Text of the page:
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New York Independent System Operator, Inc. v. Fulton Cogeneration Associates

UNITED STATES DISTRICT COURT NORTHERN DISTRICT OF NEW YORK


May 3, 2007

NEW YORK INDEPENDENT SYSTEM OPERATOR, INC., PLAINTIFF,
v.
FULTON COGENERATION ASSOCIATES, L.P., AND LIONS CAPITAL MANAGEMENT, LLC D/B/A LION CAPITAL MANAGEMENT GROUP, LION CAPITAL GROUP AND LION CAPITAL MANAGEMENT, DEFENDANTS.

The opinion of the court was delivered by: Thomas J. McAvoy, Senior United States District Judge

DECISION & ORDER

I. INTRODUCTION

On September 29, 2006, New York Independent System Operator, Inc. ("Plaintiff" or "NYISO") commenced the instant action against Defendants Fulton Cogeneration Associates, L.P. ("Fulton"), and Lions Capital Management, LLC, d/b/a Lion Capital Management Group, Lion Capital Group and Lion Capital Management ("Lions Capital")(collectively, "Defendants"). See Compl. [dkt # 1]. Plaintiff seeks $272,835.00 in damages from Defendants on breach of contract and account stated claims. Id. ¶¶ 1, 30--42.

On August 29, 2006, the summons and complaint were personally served on Fulton's registered agent, CT Corp. See Aff. of Service [dkt # 4]. Lions Capital was personally served on August 30, 2006 through its authorized agent at its principal place of business in San Francisco, California. See Aff. of Service [dkt # 5]. Pursuant to Fed. R. Civ. P. 12(a)(1)(A), the answers from Defendants Fulton and Lions Capital were due on September 18 & 19, 2006, respectively. Timely answers were not filed. On September 20, 2006, Plaintiff requested from the Clerk of the Court an entry of default as to both defendants. See Request for Entry of Default [dkt. # 7]. Default was entered by the Clerk on September 21, 2006. See Entry of Default [dkt # 8]. On September 27, 2006, Plaintiff requested a default judgment holding both defendants jointly and severally liable for $272,835.00 in damages plus interests and costs. See Request for Default Judgment [dkt. # 9]. Judgment, as requested, was entered on September 29, 2006. See Default Judgment [dkt # 10]. On October 17, 2006, the Court rejected a pro se individual's attempt to file an answer and counterclaim on behalf of Defendants. See Doc. Rej. Order [dkt. # 13]. In rejecting the attempted filing, the Court wrote:

1. The clerk has been directed to return this document without filing by Order of the court as this action has been closed and no formal application to vacate the default judgment has been filed in accordance with the Federal Rules of Civil Procedure and the Local Rules of the Northern District of New York.

2. Corporate named defendants must appear through counsel. Id.

Presently before the Court is Defendants' motion, through counsel, to vacate the default judgment pursuant to FED. R. CIV. P. 55(c) & 60(b).

II. BACKGROUND

Plaintiff NYISO is a not-for-profit corporation that acts as the "independent system operator," or ISO, for the State of New York. The NYISO's functions are to oversee the operation of New York State's bulk electric transmission system and administer the State's wholesale market for electricity under federal tariffs filed with the Federal Energy Regulatory Commission ("FERC"). In administering the wholesale market, the NYSIO acts as a conduit or clearinghouse for buyers and sellers of wholesale electricity. Compl. ¶ 4.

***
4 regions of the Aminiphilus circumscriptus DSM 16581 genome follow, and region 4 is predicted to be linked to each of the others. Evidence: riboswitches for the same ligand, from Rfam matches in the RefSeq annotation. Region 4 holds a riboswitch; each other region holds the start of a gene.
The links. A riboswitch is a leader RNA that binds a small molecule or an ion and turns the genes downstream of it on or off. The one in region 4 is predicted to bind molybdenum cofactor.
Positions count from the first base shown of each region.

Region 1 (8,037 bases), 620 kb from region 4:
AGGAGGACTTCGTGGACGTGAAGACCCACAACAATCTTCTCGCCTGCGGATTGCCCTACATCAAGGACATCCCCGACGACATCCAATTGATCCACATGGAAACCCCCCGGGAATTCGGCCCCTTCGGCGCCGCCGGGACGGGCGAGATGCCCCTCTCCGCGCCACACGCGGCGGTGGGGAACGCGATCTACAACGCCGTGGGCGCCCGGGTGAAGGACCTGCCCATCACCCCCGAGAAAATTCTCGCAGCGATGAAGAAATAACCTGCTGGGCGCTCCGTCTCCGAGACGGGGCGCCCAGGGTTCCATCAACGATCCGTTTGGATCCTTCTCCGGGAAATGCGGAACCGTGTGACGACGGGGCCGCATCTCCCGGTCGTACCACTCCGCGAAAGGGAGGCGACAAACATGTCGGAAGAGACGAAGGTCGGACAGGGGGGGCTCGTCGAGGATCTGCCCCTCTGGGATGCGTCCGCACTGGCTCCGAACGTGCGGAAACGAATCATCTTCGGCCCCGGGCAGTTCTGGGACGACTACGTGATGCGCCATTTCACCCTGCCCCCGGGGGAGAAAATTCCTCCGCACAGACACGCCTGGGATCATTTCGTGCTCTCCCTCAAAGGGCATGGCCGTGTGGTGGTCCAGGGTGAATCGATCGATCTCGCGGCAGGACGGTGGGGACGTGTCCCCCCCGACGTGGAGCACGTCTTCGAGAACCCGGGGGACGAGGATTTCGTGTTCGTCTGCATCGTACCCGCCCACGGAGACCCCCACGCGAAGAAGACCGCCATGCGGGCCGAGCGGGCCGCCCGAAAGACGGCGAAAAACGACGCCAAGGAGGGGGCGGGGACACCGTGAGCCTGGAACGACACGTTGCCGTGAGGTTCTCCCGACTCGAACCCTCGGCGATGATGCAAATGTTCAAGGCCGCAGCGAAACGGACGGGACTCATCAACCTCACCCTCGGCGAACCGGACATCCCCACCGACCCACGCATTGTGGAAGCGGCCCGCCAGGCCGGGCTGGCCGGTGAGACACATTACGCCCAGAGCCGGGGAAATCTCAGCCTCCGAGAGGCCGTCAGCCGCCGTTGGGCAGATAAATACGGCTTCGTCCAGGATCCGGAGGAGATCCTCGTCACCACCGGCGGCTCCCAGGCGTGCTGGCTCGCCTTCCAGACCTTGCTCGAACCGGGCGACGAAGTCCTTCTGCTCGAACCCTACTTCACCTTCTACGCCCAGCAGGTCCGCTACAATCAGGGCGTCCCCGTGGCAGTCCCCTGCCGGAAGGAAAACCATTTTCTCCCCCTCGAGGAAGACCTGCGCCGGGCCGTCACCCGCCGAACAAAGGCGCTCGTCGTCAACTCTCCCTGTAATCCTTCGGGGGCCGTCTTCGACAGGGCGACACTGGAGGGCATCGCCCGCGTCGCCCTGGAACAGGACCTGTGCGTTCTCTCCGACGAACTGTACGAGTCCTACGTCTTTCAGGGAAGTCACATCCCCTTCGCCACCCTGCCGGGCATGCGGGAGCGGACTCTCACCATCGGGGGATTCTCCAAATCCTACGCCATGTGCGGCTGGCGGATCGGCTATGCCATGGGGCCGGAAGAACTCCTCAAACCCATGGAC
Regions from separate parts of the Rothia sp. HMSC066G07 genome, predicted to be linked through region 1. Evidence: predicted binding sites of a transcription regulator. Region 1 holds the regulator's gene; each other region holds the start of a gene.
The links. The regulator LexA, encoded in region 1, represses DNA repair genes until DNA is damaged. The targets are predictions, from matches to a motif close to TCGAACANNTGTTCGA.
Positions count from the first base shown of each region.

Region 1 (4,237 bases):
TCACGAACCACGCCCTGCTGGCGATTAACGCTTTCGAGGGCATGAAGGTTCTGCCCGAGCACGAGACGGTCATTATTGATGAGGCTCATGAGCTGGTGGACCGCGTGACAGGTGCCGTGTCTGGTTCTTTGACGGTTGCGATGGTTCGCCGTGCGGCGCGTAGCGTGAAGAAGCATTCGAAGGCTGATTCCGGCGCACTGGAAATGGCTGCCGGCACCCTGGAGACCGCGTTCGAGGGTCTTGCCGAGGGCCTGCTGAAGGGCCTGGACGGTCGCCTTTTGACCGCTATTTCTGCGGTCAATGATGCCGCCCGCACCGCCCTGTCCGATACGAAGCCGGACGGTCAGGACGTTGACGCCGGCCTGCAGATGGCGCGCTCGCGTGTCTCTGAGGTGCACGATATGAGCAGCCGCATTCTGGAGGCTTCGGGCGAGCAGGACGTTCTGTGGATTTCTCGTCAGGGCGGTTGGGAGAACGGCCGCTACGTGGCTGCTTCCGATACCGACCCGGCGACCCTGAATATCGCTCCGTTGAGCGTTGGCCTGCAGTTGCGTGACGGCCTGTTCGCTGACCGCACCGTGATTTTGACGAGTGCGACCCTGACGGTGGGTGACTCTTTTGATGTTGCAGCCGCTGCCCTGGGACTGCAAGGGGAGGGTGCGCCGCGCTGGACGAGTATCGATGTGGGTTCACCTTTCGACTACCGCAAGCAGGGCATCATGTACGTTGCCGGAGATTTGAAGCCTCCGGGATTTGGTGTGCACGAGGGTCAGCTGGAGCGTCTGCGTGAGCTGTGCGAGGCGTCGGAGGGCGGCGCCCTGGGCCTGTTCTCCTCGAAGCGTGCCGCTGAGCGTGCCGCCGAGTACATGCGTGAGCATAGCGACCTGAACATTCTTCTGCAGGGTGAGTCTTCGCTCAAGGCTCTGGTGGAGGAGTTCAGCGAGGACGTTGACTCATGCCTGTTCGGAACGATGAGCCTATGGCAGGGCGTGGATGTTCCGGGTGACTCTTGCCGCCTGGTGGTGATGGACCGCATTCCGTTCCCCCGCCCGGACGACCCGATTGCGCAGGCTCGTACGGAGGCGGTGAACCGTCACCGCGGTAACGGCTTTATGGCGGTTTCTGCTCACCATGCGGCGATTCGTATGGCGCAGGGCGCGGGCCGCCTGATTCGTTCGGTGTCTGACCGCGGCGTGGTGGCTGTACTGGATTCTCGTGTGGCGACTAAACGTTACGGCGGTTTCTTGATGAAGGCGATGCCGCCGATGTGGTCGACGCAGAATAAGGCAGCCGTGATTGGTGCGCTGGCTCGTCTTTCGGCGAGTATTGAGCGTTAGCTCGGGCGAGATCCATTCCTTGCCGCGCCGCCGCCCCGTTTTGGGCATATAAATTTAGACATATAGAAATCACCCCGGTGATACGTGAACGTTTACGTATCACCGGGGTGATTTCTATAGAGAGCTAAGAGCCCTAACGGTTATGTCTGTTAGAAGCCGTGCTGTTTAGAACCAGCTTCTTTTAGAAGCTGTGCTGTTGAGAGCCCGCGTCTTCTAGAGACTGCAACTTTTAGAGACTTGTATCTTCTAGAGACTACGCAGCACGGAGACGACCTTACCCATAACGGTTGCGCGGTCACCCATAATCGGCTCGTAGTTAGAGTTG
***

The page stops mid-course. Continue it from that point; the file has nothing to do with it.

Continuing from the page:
Fulton operated an electricity generation facility that contracted with Plaintiff NYISO to supply electricity and to reimburse NYISO for electricity that it purchases when Fulton fails to provide the agreed upon amount. Lions Capital is Fulton's general partner. See id.

¶ 9. "The NYISO's claims relate to 'installed capacity' ('ICAP') purchased by the NYISO in the NYISO-administered spot market after Fulton failed to meet its obligations under various agreements with the NYISO and related FERC-filed tariffs, the terms of which are incorporated in the agreements." Def. Mem. L. p. 2.

As indicated above, Plaintiff obtained a default judgment against Defendants, and Defendants now move to vacate the judgment. Defendants do not challenge the adequacy of service of process. Rather, in support of the instant motion, Defendants contend that excusable neglect caused them to fail to answer in a timely manner. In this regard, Defendants submit the affidavit of Mr. Hausmann-Alain Banét, Executive Managing Officer of Fulton and Chief Executive Officer of Lions Capital. Banét asserts that, shortly after Defendants were served, he learned of his father's death in France. He left immediately and remained in France for two weeks. Prior to leaving, he purportedly asked his assistant to prepare an answer. However, upon Banét's return to the United States, he learned that his assistant had not prepared an answer. He contends that he then prepared an answer himself and faxed it to Plaintiff's counsel on September 13, 2006. Plaintiff contends that its counsel did not receive a copy of the Answer on that date, but did receive an "incomplete copy" of an answer on October 13, 2006 sent by facsimile to counsel's office. On January 11, 2007, Defendants filed the instant motion seeking to vacate the default and default judgment. See Mot. to Vacate Def. Jud. [dkt. # 15].

III. DISCUSSION

a. Standard

Federal Rule of Civil Procedure 55(c) provides that "[f]or good cause shown the court may set aside an entry of default and, if a judgment by default has been entered, may likewise set it aside in accordance with Rule 60(b)." FED. R. CIV. P. 55(c). The factors to be considered in deciding a motion to set aside a default or a default judgment are: (1) whether the default was willful; (2) whether the plaintiff will be prejudiced if the default is set aside; and (3) whether the defendant has any meritorious defenses to the complaint. Gucci America, Inc., v. Gold Ctr. Jewelry, 158 F.3d 631, 634 (2d Cir. 1998); Meehan v. Snow, 652 F.2d 274, 277 (2d Cir. 1981); Rosewood Apartments Corp. v. Perpigano, 2000 WL 1725021, at * 2 (S.D.N.Y. Nov. 17, 2000)(citing Meehan). This criteria is "identical to those used to determine whether to vacate a default judgment under the Rule 60(b)(1) standard of 'mistake, inadvertence, surprise, or excusable neglect,' although the 'good cause' standard is less rigorous because 'the concepts of finality ... are more deeply implicated' in cases of default judgment under Rule 60." Richardson v. Nassau County, 184 F.R.D. 497, 501 (E.D.N.Y. 1999)(quoting Enron Oil Corp. v. Diakuhara, 10 F.3d 90, 96 (2d Cir. 1993)).